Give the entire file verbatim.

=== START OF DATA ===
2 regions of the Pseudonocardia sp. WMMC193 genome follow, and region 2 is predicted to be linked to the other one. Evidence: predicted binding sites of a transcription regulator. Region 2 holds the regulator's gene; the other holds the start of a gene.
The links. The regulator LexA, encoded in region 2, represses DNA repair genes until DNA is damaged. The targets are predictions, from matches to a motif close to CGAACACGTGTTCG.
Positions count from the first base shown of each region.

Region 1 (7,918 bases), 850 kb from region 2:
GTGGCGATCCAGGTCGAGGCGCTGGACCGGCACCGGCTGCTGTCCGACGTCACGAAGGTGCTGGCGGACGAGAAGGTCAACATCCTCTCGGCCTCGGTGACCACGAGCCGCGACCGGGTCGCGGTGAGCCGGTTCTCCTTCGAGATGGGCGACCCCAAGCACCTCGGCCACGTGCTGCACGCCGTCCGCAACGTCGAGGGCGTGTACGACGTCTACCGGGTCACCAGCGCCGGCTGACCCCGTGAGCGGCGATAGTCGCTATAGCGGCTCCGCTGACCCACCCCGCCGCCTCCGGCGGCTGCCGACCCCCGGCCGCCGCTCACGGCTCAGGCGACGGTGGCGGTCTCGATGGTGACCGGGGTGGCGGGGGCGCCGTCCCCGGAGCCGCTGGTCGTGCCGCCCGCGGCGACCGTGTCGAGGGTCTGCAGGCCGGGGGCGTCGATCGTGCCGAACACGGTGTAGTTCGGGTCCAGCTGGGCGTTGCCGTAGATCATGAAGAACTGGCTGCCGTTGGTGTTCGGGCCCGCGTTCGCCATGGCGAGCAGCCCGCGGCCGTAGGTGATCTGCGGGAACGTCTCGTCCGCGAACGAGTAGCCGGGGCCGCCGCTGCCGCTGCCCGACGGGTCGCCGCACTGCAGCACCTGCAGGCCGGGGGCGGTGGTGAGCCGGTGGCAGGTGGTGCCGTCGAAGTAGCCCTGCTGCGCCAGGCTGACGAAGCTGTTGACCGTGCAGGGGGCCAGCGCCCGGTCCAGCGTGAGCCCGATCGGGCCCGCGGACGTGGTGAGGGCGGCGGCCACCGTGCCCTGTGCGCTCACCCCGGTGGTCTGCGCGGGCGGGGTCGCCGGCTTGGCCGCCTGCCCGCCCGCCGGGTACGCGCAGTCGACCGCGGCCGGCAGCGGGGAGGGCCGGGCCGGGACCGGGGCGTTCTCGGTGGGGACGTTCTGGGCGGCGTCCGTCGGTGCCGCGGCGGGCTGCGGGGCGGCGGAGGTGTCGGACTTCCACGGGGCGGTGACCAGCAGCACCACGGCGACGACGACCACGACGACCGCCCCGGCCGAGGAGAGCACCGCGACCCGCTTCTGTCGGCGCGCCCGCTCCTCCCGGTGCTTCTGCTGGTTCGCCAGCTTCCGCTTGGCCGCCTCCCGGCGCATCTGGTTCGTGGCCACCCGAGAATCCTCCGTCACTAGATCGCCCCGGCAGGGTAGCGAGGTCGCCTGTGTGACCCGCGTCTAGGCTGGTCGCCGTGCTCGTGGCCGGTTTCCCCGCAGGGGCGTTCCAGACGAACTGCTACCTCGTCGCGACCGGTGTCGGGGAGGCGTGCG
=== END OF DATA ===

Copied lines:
2 regions of the Pseudonocardia sp. WMMC193 genome follow, and region 2 is predicted to be linked to the other one. Evidence: predicted binding sites of a transcription regulator. Region 2 holds the regulator's gene; the other holds the start of a gene.
The links. The regulator LexA, encoded in region 2, represses DNA repair genes until DNA is damaged. The targets are predictions, from matches to a motif close to CGAACACGTGTTCG.
Positions count from the first base shown of each region.

Region 1 (7,918 bases), 850 kb from region 2:
GTGGCGATCCAGGTCGAGGCGCTGGACCGGCACCGGCTGCTGTCCGACGTCACGAAGGTGCTGGCGGACGAGAAGGTCAACATCCTCTCGGCCTCGGTGACCACGAGCCGCGACCGGGTCGCGGTGAGCCGGTTCTCCTTCGAGATGGGCGACCCCAAGCACCTCGGCCACGTGCTGCACGCCGTCCGCAACGTCGAGGGCGTGTACGACGTCTACCGGGTCACCAGCGCCGGCTGACCCCGTGAGCGGCGATAGTCGCTATAGCGGCTCCGCTGACCCACCCCGCCGCCTCCGGCGGCTGCCGACCCCCGGCCGCCGCTCACGGCTCAGGCGACGGTGGCGGTCTCGATGGTGACCGGGGTGGCGGGGGCGCCGTCCCCGGAGCCGCTGGTCGTGCCGCCCGCGGCGACCGTGTCGAGGGTCTGCAGGCCGGGGGCGTCGATCGTGCCGAACACGGTGTAGTTCGGGTCCAGCTGGGCGTTGCCGTAGATCATGAAGAACTGGCTGCCGTTGGTGTTCGGGCCCGCGTTCGCCATGGCGAGCAGCCCGCGGCCGTAGGTGATCTGCGGGAACGTCTCGTCCGCGAACGAGTAGCCGGGGCCGCCGCTGCCGCTGCCCGACGGGTCGCCGCACTGCAGCACCTGCAGGCCGGGGGCGGTGGTGAGCCGGTGGCAGGTGGTGCCGTCGAAGTAGCCCTGCTGCGCCAGGCTGACGAAGCTGTTGACCGTGCAGGGGGCCAGCGCCCGGTCCAGCGTGAGCCCGATCGGGCCCGCGGACGTGGTGAGGGCGGCGGCCACCGTGCCCTGTGCGCTCACCCCGGTGGTCTGCGCGGGCGGGGTCGCCGGCTTGGCCGCCTGCCCGCCCGCCGGGTACGCGCAGTCGACCGCGGCCGGCAGCGGGGAGGGCCGGGCCGGGACCGGGGCGTTCTCGGTGGGGACGTTCTGGGCGGCGTCCGTCGGTGCCGCGGCGGGCTGCGGGGCGGCGGAGGTGTCGGACTTCCACGGGGCGGTGACCAGCAGCACCACGGCGACGACGACCACGACGACCGCCCCGGCCGAGGAGAGCACCGCGACCCGCTTCTGTCGGCGCGCCCGCTCCTCCCGGTGCTTCTGCTGGTTCGCCAGCTTCCGCTTGGCCGCCTCCCGGCGCATCTGGTTCGTGGCCACCCGAGAATCCTCCGTCACTAGATCGCCCCGGCAGGGTAGCGAGGTCGCCTGTGTGACCCGCGTCTAGGCTGGTCGCCGTGCTCGTGGCCGGTTTCCCCGCAGGGGCGTTCCAGACGAACTGCTACCTCGTCGCGACCGGTGTCGGGGAGGCGTGCG